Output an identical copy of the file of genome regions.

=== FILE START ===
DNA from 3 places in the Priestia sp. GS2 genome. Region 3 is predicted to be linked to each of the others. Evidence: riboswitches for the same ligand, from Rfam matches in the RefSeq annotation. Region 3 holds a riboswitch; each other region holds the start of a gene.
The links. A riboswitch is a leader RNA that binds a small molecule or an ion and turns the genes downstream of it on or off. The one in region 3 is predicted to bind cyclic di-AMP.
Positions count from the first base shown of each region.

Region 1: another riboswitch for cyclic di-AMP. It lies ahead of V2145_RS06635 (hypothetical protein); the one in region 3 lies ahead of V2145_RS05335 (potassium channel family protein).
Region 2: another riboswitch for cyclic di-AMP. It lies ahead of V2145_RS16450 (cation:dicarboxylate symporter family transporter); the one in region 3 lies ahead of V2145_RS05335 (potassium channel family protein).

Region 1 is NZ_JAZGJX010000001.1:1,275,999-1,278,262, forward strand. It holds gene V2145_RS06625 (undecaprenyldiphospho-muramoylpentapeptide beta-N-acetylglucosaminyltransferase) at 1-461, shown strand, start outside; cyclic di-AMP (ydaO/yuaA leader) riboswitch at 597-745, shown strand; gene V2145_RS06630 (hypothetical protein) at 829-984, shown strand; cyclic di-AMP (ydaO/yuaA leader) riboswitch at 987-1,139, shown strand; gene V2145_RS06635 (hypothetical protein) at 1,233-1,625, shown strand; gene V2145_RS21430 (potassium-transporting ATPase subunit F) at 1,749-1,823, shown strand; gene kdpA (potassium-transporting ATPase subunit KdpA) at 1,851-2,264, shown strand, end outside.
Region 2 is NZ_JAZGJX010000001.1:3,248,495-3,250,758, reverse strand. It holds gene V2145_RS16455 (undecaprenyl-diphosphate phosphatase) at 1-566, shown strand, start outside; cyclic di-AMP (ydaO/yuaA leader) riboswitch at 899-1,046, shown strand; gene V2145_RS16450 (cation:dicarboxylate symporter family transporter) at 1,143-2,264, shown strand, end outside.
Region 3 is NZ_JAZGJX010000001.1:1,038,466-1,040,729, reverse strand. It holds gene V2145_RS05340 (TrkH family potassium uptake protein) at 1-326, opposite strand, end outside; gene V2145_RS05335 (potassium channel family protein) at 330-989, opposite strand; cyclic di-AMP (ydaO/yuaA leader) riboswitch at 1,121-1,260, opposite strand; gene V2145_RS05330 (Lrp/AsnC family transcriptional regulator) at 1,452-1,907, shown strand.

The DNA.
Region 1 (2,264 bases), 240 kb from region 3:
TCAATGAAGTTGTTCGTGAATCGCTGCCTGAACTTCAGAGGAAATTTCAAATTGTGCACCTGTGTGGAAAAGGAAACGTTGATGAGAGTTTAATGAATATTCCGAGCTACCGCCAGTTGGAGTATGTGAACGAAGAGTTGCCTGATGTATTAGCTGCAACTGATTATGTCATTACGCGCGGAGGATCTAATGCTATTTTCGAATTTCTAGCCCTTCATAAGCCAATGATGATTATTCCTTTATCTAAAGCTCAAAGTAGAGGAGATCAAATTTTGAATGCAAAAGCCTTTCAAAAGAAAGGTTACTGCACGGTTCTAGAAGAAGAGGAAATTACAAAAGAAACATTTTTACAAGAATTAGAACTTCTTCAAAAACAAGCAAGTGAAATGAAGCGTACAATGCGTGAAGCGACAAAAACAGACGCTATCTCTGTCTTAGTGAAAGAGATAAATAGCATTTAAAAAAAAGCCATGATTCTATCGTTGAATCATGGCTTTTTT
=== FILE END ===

DNA from 3 places in the Priestia sp. GS2 genome. Region 3 is predicted to be linked to each of the others. Evidence: riboswitches for the same ligand, from Rfam matches in the RefSeq annotation. Region 3 holds a riboswitch; each other region holds the start of a gene.
The links. A riboswitch is a leader RNA that binds a small molecule or an ion and turns the genes downstream of it on or off. The one in region 3 is predicted to bind cyclic di-AMP.
Positions count from the first base shown of each region.

Region 1: another riboswitch for cyclic di-AMP. It lies ahead of V2145_RS06635 (hypothetical protein); the one in region 3 lies ahead of V2145_RS05335 (potassium channel family protein).
Region 2: another riboswitch for cyclic di-AMP. It lies ahead of V2145_RS16450 (cation:dicarboxylate symporter family transporter); the one in region 3 lies ahead of V2145_RS05335 (potassium channel family protein).

Region 1 is NZ_JAZGJX010000001.1:1,275,999-1,278,262, forward strand. It holds gene V2145_RS06625 (undecaprenyldiphospho-muramoylpentapeptide beta-N-acetylglucosaminyltransferase) at 1-461, shown strand, start outside; cyclic di-AMP (ydaO/yuaA leader) riboswitch at 597-745, shown strand; gene V2145_RS06630 (hypothetical protein) at 829-984, shown strand; cyclic di-AMP (ydaO/yuaA leader) riboswitch at 987-1,139, shown strand; gene V2145_RS06635 (hypothetical protein) at 1,233-1,625, shown strand; gene V2145_RS21430 (potassium-transporting ATPase subunit F) at 1,749-1,823, shown strand; gene kdpA (potassium-transporting ATPase subunit KdpA) at 1,851-2,264, shown strand, end outside.
Region 2 is NZ_JAZGJX010000001.1:3,248,495-3,250,758, reverse strand. It holds gene V2145_RS16455 (undecaprenyl-diphosphate phosphatase) at 1-566, shown strand, start outside; cyclic di-AMP (ydaO/yuaA leader) riboswitch at 899-1,046, shown strand; gene V2145_RS16450 (cation:dicarboxylate symporter family transporter) at 1,143-2,264, shown strand, end outside.
Region 3 is NZ_JAZGJX010000001.1:1,038,466-1,040,729, reverse strand. It holds gene V2145_RS05340 (TrkH family potassium uptake protein) at 1-326, opposite strand, end outside; gene V2145_RS05335 (potassium channel family protein) at 330-989, opposite strand; cyclic di-AMP (ydaO/yuaA leader) riboswitch at 1,121-1,260, opposite strand; gene V2145_RS05330 (Lrp/AsnC family transcriptional regulator) at 1,452-1,907, shown strand.

The DNA.
Region 1 (2,264 bases), 240 kb from region 3:
TCAATGAAGTTGTTCGTGAATCGCTGCCTGAACTTCAGAGGAAATTTCAAATTGTGCACCTGTGTGGAAAAGGAAACGTTGATGAGAGTTTAATGAATATTCCGAGCTACCGCCAGTTGGAGTATGTGAACGAAGAGTTGCCTGATGTATTAGCTGCAACTGATTATGTCATTACGCGCGGAGGATCTAATGCTATTTTCGAATTTCTAGCCCTTCATAAGCCAATGATGATTATTCCTTTATCTAAAGCTCAAAGTAGAGGAGATCAAATTTTGAATGCAAAAGCCTTTCAAAAGAAAGGTTACTGCACGGTTCTAGAAGAAGAGGAAATTACAAAAGAAACATTTTTACAAGAATTAGAACTTCTTCAAAAACAAGCAAGTGAAATGAAGCGTACAATGCGTGAAGCGACAAAAACAGACGCTATCTCTGTCTTAGTGAAAGAGATAAATAGCATTTAAAAAAAAGCCATGATTCTATCGTTGAATCATGGCTTTTTT